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Choreographers enhance reputation

by Theodore Bale
Monday, January 13, 2003

Choreographers Group presents ``Six World Premieres'' at Cambridge Multicultural Arts Center, Saturday night.

If there is one reason why I keep returning to the wide-ranging programs offered by Choreographers Group at the Cambridge Multicultural Arts Center, it's because I know that I'll witness something entirely unexpected at each performance. Of the 64 world premieres the ensemble has presented since 1996, there have been a significant number of successful works added to the Greater Boston collective repertory. Saturday's program certainly helped to increase that number.

The biggest surprise was Kelley Donovan's fiery ``No Such Thing as a True Story,'' a dynamic pageant performed by eight accomplished women, set to a mystifying recorded sound score by Brian King.

Donovan appeared intermittently in the piece, opening and closing it with a forceful solo performed on a diagonal line, and dressed in a magnificent shimmering silver costume by Sarah Chapman. Donovan is a highly charismatic performer, and you could feel the energy in the house augment suddenly whenever she appeared onstage. She's given her dancers challenging and vigorous material that succeeds because it develops a restricted set of movement ideas and its concomitant floor patterns, instead of continuing aimlessly without purpose. The company looked radiant, even a bit decadent, in Chapman's glittering lace costumes that recalled 1950s Hollywood.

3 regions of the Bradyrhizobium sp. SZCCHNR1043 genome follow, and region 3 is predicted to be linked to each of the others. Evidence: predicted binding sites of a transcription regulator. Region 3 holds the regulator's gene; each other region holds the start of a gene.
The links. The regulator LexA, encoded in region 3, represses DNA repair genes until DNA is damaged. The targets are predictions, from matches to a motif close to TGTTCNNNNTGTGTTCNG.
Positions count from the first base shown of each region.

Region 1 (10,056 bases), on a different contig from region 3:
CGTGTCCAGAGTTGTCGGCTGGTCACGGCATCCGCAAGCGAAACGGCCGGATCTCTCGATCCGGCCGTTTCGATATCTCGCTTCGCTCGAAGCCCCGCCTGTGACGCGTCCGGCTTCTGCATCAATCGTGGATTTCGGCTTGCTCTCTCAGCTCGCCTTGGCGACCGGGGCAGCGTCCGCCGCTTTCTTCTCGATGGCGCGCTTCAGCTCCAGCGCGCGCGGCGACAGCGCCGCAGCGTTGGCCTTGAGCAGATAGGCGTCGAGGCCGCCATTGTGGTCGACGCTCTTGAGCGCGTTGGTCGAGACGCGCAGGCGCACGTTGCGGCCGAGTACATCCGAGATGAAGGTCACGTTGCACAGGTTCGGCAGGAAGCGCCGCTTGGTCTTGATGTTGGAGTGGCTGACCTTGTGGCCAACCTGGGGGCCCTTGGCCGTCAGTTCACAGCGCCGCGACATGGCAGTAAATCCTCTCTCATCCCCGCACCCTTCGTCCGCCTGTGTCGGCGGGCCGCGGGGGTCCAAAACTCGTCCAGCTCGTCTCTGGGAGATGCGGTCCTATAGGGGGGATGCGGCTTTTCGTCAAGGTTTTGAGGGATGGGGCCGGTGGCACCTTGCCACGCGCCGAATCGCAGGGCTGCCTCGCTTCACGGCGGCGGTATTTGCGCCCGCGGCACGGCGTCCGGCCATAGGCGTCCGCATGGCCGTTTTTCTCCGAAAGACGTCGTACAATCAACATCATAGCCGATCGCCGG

Many of Nicola Hawkins' favored themes endure in her poignant duet ``The Empty Chair'' (inspired by a Van Eyck portrait), which was given an exacting performance by Julie Pike Edmond and Carey McKinley. Those themes are: psychological intimacy in female companionship, the kinetic and theatrical potential of luxuriant fabrics (in this case, black velvet and yards of gold chiffon), and the resolution of loss. Hawkins set the dance to a haunting score by Handel, a perfect choice.

Also captivating was Lillian Carter's ``With Clenched Teeth,'' a perplexing movement-based homage to Jean-Paul Sartre's ``The Flies.'' Thomas Bourne (who had the distinction of being the only male dancer to perform during the program) delivered Sartre's accusatory text in its original French, which was thrilling.

Margaux Skalecki's ``Rites of Passage'' needed greater organization, though the dance was saved by the joyousness of several young girls from the Brookline Music School. The first half of Perla Joy Furr's ``Timescape,'' performed in silence, is her most successful choreography to date. Here Furr demonstrates a clear talent for creating forceful movement free of the confines of musical structure, a thread she should continue to develop. Furr also offered ``Now and Then'' set to music by Michael Nyman and danced with confidence by her students.


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